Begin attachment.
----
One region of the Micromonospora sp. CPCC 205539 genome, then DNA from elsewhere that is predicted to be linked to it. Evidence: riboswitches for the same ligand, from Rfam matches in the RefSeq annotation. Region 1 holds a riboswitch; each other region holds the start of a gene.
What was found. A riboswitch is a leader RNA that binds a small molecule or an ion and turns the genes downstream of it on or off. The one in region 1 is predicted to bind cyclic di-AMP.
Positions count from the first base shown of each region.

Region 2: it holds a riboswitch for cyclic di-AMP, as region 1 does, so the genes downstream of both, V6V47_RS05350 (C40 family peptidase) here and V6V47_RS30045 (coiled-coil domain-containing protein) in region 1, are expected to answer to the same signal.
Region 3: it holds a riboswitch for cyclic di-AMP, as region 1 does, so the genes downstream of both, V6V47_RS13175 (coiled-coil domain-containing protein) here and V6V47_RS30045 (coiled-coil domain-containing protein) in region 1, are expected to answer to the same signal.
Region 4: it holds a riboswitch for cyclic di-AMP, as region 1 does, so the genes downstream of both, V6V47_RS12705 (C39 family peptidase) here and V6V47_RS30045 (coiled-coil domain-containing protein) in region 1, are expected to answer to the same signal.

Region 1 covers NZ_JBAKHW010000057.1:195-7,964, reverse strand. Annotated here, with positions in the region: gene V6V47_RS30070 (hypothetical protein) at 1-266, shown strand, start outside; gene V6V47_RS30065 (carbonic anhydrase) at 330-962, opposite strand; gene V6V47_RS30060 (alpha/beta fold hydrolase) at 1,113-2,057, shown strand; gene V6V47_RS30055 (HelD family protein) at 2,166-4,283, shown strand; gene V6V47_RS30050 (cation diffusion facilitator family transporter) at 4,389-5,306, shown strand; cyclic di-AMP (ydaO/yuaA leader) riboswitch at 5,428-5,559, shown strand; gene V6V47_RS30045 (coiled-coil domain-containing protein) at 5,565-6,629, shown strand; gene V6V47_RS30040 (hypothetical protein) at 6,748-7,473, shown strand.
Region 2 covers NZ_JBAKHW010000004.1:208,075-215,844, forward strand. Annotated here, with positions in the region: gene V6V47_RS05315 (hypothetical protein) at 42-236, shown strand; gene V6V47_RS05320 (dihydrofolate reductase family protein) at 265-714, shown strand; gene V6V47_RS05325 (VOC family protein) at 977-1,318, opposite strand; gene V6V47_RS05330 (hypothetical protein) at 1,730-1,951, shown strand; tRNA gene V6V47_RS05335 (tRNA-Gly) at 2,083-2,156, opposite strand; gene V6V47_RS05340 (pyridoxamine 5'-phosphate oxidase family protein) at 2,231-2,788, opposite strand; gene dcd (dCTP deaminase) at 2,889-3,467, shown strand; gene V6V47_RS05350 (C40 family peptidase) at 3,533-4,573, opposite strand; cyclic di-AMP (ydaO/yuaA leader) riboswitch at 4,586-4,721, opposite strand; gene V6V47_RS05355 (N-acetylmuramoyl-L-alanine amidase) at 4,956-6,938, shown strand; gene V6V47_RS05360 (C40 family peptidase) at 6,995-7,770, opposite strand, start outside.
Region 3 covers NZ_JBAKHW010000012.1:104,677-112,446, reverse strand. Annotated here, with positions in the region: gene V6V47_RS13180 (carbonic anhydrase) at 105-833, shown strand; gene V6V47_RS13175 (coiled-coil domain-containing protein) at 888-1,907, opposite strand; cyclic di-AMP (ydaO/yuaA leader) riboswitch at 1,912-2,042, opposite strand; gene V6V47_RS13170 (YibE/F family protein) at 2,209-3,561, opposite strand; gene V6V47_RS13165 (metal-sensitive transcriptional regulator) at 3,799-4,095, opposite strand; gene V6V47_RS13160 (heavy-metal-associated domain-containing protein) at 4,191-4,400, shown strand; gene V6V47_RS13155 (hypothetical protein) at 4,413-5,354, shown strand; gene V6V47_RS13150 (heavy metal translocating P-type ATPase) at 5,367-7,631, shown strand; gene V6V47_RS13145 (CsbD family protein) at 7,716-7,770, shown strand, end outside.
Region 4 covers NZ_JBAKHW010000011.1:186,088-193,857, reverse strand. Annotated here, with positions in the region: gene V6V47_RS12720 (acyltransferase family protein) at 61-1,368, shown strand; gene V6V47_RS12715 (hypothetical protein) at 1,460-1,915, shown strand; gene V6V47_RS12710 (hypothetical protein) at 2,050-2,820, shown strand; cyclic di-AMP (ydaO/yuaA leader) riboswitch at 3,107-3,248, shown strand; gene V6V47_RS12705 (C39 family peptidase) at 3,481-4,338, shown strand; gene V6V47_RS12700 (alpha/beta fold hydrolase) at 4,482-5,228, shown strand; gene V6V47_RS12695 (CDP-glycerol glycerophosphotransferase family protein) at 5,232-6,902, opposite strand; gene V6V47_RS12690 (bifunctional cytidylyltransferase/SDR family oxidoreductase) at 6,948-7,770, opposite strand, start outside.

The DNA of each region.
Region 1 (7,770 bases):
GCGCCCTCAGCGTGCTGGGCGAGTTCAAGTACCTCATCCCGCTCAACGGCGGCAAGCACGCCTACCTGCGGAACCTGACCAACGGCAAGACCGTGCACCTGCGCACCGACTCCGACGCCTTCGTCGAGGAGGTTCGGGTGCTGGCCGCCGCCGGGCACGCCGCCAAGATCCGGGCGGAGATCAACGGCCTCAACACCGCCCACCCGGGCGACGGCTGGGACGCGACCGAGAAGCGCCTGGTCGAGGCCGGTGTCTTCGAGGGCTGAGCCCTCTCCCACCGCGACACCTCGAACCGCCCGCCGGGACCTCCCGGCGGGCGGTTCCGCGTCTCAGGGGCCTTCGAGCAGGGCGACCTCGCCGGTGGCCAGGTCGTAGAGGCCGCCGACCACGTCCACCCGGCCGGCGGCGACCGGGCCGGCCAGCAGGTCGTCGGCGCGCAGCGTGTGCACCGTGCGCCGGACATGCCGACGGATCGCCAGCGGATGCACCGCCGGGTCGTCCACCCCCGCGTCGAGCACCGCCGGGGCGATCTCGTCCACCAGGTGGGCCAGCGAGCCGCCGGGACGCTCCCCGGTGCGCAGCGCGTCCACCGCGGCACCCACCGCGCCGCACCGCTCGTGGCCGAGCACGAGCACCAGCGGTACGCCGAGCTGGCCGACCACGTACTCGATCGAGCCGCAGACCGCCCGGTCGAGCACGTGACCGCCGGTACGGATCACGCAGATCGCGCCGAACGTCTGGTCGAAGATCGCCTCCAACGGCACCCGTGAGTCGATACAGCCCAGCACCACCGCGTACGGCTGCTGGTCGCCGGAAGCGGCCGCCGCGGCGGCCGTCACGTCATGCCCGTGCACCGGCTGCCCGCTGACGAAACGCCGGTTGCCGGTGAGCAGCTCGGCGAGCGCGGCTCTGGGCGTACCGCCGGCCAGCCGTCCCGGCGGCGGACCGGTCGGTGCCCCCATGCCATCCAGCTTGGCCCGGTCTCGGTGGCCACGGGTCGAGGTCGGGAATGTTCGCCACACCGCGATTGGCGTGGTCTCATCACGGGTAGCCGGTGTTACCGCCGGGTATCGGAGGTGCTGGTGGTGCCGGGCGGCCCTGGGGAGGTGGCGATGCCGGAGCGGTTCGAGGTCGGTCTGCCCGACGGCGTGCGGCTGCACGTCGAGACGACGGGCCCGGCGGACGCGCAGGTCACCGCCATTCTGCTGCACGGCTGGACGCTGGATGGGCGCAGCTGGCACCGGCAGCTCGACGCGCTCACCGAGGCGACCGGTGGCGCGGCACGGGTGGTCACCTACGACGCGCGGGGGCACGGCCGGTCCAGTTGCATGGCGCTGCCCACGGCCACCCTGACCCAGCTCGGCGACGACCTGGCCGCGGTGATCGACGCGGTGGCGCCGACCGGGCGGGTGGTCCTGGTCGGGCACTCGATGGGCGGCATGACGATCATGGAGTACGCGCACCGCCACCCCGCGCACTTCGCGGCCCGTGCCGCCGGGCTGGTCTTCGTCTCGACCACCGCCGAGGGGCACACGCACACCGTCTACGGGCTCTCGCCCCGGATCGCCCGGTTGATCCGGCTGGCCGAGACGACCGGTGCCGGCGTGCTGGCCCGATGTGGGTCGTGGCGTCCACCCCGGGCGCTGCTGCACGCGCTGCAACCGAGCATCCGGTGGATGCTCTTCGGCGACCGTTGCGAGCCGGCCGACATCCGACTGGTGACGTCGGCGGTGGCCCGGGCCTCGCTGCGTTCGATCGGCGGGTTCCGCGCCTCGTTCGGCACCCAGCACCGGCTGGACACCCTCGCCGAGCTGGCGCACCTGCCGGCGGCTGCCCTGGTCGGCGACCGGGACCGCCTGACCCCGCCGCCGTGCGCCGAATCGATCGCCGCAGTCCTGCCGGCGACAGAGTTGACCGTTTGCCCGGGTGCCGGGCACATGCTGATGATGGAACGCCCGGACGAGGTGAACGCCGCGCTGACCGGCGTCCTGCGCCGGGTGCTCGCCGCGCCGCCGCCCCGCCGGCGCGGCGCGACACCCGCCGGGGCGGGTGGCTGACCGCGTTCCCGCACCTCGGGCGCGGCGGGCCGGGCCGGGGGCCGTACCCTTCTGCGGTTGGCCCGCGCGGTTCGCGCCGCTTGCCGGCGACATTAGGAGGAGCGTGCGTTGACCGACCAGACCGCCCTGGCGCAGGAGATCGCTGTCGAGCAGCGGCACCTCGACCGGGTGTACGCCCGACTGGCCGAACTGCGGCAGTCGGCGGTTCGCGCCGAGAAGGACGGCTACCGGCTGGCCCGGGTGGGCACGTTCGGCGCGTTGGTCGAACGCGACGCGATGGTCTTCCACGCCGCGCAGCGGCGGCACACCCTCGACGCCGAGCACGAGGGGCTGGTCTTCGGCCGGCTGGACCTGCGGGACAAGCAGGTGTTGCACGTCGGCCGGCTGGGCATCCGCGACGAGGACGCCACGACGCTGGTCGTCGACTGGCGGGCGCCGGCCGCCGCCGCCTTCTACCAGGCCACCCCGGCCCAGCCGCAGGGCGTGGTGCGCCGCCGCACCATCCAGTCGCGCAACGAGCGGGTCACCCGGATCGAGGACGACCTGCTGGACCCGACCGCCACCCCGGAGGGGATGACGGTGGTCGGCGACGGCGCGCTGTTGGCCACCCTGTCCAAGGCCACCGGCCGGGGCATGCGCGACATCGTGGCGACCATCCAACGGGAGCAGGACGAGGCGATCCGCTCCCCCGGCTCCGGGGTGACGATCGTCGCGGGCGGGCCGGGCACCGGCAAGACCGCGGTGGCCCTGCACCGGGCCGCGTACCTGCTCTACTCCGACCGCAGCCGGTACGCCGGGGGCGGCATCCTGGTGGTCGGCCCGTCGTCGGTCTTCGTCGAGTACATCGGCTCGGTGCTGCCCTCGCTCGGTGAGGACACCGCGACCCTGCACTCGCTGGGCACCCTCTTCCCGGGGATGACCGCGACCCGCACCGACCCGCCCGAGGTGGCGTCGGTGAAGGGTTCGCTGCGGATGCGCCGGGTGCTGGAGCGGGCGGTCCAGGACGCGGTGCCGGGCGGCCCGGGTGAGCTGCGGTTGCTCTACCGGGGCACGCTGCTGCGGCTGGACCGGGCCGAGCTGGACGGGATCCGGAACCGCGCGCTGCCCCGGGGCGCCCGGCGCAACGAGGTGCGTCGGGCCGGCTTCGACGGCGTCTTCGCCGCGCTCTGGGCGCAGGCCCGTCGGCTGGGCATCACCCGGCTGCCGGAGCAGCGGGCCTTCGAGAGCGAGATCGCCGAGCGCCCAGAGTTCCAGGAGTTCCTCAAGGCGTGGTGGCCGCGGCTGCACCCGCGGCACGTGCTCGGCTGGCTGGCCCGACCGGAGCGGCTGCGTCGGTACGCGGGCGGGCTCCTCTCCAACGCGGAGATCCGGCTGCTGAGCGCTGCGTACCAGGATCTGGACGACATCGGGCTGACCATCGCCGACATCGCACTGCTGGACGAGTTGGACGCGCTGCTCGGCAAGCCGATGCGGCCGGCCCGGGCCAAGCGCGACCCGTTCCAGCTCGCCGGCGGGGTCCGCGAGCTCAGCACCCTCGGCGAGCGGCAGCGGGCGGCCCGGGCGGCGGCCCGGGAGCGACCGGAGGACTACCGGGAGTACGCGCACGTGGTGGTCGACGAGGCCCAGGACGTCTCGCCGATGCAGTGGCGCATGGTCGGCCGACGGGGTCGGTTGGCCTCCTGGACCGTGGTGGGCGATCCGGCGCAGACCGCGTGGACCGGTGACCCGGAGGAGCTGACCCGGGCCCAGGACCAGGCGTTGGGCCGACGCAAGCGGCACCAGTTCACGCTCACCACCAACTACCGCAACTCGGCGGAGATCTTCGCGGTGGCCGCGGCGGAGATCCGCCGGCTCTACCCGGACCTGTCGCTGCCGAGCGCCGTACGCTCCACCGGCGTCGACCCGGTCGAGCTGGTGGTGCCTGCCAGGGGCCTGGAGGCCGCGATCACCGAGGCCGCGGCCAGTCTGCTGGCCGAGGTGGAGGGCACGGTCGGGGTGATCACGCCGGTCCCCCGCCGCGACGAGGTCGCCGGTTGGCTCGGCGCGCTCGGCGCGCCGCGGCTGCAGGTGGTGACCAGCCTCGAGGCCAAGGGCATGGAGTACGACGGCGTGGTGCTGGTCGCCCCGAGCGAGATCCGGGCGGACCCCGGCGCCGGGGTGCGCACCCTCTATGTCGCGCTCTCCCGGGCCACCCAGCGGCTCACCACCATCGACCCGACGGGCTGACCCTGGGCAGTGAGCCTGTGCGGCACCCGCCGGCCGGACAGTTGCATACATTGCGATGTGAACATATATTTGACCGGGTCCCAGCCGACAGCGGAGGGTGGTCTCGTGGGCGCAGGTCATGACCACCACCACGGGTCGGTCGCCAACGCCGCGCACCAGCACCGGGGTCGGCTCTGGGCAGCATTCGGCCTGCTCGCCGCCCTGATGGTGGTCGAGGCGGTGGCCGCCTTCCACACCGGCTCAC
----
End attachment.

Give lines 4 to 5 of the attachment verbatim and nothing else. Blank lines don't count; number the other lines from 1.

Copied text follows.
Region 2: it holds a riboswitch for cyclic di-AMP, as region 1 does, so the genes downstream of both, V6V47_RS05350 (C40 family peptidase) here and V6V47_RS30045 (coiled-coil domain-containing protein) in region 1, are expected to answer to the same signal.
Region 3: it holds a riboswitch for cyclic di-AMP, as region 1 does, so the genes downstream of both, V6V47_RS13175 (coiled-coil domain-containing protein) here and V6V47_RS30045 (coiled-coil domain-containing protein) in region 1, are expected to answer to the same signal.